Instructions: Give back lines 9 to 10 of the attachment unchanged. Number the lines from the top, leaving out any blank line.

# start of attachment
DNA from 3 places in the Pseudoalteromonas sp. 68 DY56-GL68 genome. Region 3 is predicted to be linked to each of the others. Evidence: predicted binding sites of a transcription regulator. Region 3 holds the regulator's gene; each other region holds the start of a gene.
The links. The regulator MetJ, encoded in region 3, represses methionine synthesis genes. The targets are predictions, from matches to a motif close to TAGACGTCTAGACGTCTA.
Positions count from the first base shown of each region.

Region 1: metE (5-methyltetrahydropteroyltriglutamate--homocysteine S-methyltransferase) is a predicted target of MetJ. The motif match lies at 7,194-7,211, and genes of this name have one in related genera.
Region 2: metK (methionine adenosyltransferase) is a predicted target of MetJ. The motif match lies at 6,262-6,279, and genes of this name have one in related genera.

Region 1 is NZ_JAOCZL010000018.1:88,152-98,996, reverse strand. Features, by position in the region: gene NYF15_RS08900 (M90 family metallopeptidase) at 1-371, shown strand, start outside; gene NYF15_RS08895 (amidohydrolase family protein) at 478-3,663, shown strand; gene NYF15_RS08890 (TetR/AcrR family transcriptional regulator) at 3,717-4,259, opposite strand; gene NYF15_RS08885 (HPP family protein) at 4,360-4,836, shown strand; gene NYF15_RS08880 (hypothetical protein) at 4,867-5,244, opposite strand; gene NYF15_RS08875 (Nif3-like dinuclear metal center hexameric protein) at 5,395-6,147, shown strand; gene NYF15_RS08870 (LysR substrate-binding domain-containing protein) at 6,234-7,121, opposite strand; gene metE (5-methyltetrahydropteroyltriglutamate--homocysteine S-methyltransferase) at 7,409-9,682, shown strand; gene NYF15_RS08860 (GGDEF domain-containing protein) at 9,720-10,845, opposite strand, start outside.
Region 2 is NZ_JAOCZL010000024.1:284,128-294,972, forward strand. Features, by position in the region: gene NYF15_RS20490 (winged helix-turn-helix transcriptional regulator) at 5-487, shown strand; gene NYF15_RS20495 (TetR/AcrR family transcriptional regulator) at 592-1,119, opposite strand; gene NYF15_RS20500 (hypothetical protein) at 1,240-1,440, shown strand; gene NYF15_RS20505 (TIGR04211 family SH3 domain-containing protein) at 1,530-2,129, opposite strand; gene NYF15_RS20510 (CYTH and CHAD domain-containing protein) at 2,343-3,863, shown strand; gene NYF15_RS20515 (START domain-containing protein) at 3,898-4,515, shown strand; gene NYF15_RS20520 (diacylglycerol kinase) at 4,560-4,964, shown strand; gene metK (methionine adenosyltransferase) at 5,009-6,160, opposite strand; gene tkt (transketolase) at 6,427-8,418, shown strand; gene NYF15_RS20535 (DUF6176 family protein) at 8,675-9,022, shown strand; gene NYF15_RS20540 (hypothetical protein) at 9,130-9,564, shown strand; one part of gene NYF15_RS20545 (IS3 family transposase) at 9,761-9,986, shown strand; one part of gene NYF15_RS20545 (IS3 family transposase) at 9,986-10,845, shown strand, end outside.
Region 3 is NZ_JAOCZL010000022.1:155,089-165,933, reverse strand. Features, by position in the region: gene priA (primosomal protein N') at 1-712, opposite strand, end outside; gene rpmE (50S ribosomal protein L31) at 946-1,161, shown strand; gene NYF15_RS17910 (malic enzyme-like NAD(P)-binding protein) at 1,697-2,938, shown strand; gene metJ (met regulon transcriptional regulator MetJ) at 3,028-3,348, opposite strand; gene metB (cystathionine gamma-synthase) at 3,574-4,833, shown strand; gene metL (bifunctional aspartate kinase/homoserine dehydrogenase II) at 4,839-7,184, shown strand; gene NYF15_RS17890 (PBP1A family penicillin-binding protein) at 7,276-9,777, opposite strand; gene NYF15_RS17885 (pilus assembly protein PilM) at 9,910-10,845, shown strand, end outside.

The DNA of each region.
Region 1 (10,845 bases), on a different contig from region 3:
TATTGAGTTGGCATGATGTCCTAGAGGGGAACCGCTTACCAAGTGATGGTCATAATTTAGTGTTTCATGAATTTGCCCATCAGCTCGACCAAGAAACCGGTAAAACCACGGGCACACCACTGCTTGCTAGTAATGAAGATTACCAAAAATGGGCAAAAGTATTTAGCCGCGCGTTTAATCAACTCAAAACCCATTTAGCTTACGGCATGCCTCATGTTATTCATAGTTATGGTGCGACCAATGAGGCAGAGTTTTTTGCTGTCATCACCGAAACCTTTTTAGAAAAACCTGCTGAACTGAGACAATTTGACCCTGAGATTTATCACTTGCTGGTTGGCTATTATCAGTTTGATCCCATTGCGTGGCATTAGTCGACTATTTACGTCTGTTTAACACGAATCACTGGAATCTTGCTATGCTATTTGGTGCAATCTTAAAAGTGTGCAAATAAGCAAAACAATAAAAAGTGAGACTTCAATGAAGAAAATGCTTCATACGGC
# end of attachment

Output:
The DNA of each region.
Region 1 (10,845 bases), on a different contig from region 3: